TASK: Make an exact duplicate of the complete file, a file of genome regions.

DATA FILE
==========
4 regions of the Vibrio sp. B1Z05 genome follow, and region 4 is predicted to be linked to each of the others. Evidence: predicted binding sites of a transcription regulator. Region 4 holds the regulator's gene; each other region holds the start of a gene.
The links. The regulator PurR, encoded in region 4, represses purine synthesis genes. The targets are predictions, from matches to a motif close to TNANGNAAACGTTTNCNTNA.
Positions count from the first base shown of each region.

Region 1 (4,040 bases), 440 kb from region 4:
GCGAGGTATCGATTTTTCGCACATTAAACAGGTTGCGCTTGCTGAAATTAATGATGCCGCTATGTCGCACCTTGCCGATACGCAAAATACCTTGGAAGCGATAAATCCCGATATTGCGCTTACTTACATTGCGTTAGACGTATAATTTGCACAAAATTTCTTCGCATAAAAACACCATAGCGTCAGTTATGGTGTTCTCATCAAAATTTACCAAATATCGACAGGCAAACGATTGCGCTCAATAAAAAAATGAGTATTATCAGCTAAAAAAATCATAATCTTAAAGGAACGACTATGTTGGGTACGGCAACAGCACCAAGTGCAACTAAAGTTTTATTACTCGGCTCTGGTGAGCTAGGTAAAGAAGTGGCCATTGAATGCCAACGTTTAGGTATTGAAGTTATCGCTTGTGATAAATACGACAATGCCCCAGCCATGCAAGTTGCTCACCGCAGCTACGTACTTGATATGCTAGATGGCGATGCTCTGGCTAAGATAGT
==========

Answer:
4 regions of the Vibrio sp. B1Z05 genome follow, and region 4 is predicted to be linked to each of the others. Evidence: predicted binding sites of a transcription regulator. Region 4 holds the regulator's gene; each other region holds the start of a gene.
The links. The regulator PurR, encoded in region 4, represses purine synthesis genes. The targets are predictions, from matches to a motif close to TNANGNAAACGTTTNCNTNA.
Positions count from the first base shown of each region.

Region 1 (4,040 bases), 440 kb from region 4:
GCGAGGTATCGATTTTTCGCACATTAAACAGGTTGCGCTTGCTGAAATTAATGATGCCGCTATGTCGCACCTTGCCGATACGCAAAATACCTTGGAAGCGATAAATCCCGATATTGCGCTTACTTACATTGCGTTAGACGTATAATTTGCACAAAATTTCTTCGCATAAAAACACCATAGCGTCAGTTATGGTGTTCTCATCAAAATTTACCAAATATCGACAGGCAAACGATTGCGCTCAATAAAAAAATGAGTATTATCAGCTAAAAAAATCATAATCTTAAAGGAACGACTATGTTGGGTACGGCAACAGCACCAAGTGCAACTAAAGTTTTATTACTCGGCTCTGGTGAGCTAGGTAAAGAAGTGGCCATTGAATGCCAACGTTTAGGTATTGAAGTTATCGCTTGTGATAAATACGACAATGCCCCAGCCATGCAAGTTGCTCACCGCAGCTACGTACTTGATATGCTAGATGGCGATGCTCTGGCTAAGATAGT